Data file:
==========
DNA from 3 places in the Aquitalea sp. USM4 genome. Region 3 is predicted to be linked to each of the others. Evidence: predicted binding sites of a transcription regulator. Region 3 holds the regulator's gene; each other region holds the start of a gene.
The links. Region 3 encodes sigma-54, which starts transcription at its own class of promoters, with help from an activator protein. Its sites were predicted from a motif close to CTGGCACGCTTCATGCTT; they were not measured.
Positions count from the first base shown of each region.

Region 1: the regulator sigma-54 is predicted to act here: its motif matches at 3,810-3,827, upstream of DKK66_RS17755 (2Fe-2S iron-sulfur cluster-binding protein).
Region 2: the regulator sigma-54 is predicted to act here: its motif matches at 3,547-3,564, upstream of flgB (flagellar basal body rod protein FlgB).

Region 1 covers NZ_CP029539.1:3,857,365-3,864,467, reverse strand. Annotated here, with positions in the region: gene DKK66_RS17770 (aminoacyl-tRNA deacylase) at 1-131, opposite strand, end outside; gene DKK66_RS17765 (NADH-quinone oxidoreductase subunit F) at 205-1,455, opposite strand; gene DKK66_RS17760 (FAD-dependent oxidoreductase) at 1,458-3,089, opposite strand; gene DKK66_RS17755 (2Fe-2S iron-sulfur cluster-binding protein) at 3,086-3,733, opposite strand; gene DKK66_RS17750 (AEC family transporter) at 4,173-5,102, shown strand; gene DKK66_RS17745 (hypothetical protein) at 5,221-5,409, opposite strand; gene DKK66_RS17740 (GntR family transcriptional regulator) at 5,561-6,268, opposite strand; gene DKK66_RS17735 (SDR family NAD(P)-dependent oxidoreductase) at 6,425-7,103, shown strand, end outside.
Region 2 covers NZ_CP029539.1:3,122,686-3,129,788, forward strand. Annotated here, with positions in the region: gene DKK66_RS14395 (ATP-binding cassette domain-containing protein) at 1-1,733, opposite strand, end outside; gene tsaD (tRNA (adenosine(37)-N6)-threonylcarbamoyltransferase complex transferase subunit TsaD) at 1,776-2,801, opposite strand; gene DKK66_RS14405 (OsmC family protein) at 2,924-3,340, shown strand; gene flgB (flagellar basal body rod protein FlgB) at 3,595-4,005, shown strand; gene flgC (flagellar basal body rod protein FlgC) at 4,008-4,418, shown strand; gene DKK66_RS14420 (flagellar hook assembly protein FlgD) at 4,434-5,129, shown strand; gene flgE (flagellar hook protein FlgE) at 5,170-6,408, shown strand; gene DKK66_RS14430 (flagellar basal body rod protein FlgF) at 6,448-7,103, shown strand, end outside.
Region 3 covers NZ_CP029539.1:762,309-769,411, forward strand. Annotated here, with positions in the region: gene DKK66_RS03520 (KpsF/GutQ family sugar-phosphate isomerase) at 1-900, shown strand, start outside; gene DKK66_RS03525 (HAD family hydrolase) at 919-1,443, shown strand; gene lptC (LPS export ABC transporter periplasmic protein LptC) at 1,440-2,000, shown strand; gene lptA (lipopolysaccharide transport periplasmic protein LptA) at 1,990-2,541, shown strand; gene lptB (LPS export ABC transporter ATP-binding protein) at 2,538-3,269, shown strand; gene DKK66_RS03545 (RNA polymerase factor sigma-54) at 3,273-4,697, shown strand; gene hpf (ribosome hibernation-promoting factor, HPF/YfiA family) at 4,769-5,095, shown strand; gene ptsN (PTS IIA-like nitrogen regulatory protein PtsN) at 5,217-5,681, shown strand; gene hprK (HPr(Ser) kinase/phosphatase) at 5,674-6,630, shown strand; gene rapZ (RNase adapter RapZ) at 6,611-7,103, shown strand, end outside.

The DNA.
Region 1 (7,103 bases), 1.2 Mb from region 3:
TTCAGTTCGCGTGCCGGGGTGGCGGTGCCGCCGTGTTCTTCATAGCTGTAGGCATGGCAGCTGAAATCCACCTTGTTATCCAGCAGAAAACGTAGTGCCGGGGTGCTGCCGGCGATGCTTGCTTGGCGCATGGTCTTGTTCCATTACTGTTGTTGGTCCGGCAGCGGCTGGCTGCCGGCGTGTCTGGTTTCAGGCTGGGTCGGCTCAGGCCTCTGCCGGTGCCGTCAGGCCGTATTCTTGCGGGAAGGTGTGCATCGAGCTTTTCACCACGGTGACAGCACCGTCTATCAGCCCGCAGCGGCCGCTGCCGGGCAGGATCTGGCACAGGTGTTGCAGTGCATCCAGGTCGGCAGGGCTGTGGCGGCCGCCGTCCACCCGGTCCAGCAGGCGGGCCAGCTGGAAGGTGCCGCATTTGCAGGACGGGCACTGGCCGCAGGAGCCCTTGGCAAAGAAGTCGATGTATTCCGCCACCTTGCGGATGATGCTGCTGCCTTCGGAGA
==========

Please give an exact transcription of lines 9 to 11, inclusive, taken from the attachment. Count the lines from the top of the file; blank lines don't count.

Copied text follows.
The DNA.
Region 1 (7,103 bases), 1.2 Mb from region 3:
TTCAGTTCGCGTGCCGGGGTGGCGGTGCCGCCGTGTTCTTCATAGCTGTAGGCATGGCAGCTGAAATCCACCTTGTTATCCAGCAGAAAACGTAGTGCCGGGGTGCTGCCGGCGATGCTTGCTTGGCGCATGGTCTTGTTCCATTACTGTTGTTGGTCCGGCAGCGGCTGGCTGCCGGCGTGTCTGGTTTCAGGCTGGGTCGGCTCAGGCCTCTGCCGGTGCCGTCAGGCCGTATTCTTGCGGGAAGGTGTGCATCGAGCTTTTCACCACGGTGACAGCACCGTCTATCAGCCCGCAGCGGCCGCTGCCGGGCAGGATCTGGCACAGGTGTTGCAGTGCATCCAGGTCGGCAGGGCTGTGGCGGCCGCCGTCCACCCGGTCCAGCAGGCGGGCCAGCTGGAAGGTGCCGCATTTGCAGGACGGGCACTGGCCGCAGGAGCCCTTGGCAAAGAAGTCGATGTATTCCGCCACCTTGCGGATGATGCTGCTGCCTTCGGAGA